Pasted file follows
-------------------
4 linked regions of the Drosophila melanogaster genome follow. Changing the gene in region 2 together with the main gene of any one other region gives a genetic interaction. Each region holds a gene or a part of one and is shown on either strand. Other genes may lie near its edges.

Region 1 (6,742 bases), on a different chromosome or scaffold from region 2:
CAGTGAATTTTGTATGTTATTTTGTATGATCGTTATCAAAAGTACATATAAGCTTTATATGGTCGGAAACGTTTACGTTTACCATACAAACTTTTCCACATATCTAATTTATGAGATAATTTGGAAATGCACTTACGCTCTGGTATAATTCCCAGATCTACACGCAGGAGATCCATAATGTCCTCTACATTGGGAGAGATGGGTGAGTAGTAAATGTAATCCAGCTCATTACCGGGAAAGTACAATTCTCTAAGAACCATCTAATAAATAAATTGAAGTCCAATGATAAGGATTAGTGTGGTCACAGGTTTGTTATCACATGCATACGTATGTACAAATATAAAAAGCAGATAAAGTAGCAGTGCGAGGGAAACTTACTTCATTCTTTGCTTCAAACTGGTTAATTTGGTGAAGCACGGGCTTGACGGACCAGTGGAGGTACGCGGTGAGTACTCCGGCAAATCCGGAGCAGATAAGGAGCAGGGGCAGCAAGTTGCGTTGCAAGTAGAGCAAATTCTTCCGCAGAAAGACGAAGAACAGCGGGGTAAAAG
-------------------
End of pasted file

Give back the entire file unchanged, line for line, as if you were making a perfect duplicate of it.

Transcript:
4 linked regions of the Drosophila melanogaster genome follow. Changing the gene in region 2 together with the main gene of any one other region gives a genetic interaction. Each region holds a gene or a part of one and is shown on either strand. Other genes may lie near its edges.

Region 1 (6,742 bases), on a different chromosome or scaffold from region 2:
CAGTGAATTTTGTATGTTATTTTGTATGATCGTTATCAAAAGTACATATAAGCTTTATATGGTCGGAAACGTTTACGTTTACCATACAAACTTTTCCACATATCTAATTTATGAGATAATTTGGAAATGCACTTACGCTCTGGTATAATTCCCAGATCTACACGCAGGAGATCCATAATGTCCTCTACATTGGGAGAGATGGGTGAGTAGTAAATGTAATCCAGCTCATTACCGGGAAAGTACAATTCTCTAAGAACCATCTAATAAATAAATTGAAGTCCAATGATAAGGATTAGTGTGGTCACAGGTTTGTTATCACATGCATACGTATGTACAAATATAAAAAGCAGATAAAGTAGCAGTGCGAGGGAAACTTACTTCATTCTTTGCTTCAAACTGGTTAATTTGGTGAAGCACGGGCTTGACGGACCAGTGGAGGTACGCGGTGAGTACTCCGGCAAATCCGGAGCAGATAAGGAGCAGGGGCAGCAAGTTGCGTTGCAAGTAGAGCAAATTCTTCCGCAGAAAGACGAAGAACAGCGGGGTAAAAG